22. We would regard the accident in the circumstances described as being a normal business hazard which, at any time during the taxpayer's working day, could give rise to expenses of the kind here in issue. We do not regard those expenses as being in the nature of a court-imposed penalty because of the taxpayer's failure to be appropriately insured or because, in the circumstances of the accident, the vehicle driven by him was the immediate cause of damage to the other vehicles which, in turn, gave rise to the expenses in issue. In the circumstances, we are of the opinion that the expenses were ``incidental and relevant'' to gaining or producing the taxpayer's assessable income and that they were ``clearly appropriate and adopted for'' that purpose
Ronpibon Tin N.L. v. F.C. of T. (1949) 78 C.L.R. 47), with the consequence that, to the extent to which they were ``incurred'' in the year in issue, they fall within the ambit of the second limb of sec. 51(1). The expenses were clearly not, in our opinion, outgoings of a capital, private or domestic nature which could be denied deduction under the exclusory words of that section.

23. The meaning of the word ``incurred'' in sec. 51(1) has been the subject of judicial consideration in a number of cases. A liability to pay expenses will be a loss or outgoing ``incurred'' for the purposes of sec. 51(1) although it remains unpaid, provided the taxpayer is ``definitely committed'' or has ``completely subjected'' himself to the liability (see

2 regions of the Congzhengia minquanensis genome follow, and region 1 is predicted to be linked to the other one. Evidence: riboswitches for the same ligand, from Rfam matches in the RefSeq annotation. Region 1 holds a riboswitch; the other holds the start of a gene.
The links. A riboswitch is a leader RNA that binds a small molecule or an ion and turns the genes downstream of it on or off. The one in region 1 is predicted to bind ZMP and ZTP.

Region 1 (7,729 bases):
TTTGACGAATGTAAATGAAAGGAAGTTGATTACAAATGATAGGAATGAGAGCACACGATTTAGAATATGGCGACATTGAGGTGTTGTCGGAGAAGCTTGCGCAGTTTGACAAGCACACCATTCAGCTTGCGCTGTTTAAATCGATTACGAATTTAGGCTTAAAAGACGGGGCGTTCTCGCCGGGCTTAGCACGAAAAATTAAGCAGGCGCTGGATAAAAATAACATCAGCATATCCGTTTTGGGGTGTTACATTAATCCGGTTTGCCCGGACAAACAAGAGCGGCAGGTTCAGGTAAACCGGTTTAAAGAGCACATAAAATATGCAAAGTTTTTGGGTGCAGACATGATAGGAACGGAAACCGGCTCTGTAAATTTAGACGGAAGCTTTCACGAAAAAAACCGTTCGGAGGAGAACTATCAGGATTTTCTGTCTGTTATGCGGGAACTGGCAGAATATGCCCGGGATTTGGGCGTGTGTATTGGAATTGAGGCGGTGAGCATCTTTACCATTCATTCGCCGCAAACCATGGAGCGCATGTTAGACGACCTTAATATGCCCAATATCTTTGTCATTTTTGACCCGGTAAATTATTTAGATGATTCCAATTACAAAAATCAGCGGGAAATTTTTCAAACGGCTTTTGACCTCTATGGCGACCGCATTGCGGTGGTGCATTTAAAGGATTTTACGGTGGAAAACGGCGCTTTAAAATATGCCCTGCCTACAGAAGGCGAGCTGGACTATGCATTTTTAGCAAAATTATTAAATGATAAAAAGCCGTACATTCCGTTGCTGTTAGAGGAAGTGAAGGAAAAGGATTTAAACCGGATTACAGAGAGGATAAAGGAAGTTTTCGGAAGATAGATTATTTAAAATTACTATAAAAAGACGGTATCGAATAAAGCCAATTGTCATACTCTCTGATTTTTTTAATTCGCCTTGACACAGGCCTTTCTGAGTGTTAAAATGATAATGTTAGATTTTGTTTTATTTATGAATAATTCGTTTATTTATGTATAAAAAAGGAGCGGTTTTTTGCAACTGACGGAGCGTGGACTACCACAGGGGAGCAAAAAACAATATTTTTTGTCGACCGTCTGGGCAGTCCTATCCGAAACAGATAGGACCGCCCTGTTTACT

F.C. of T. v. James Flood Pty. Ltd. (1953) 88 C.L.R. 492 at p. 507). ``...`Incurred' does not mean only defrayed, discharged, or borne, but rather it includes encountered, run into, or fallen upon... But it does not include a loss or expenditure which is no more than impending, threatened, or expected.''
New Zealand Flax Investments Ltd. v. F.C. of T. (1938) 61 C.L.R. 179 at p. 207, per Dixon J. (as he then was); F.C. of T. v. James Flood Pty. Ltd. (supra) at p. 507.) This is so ``... no matter how certain it is in the year of income that that loss or expenditure will occur in the future''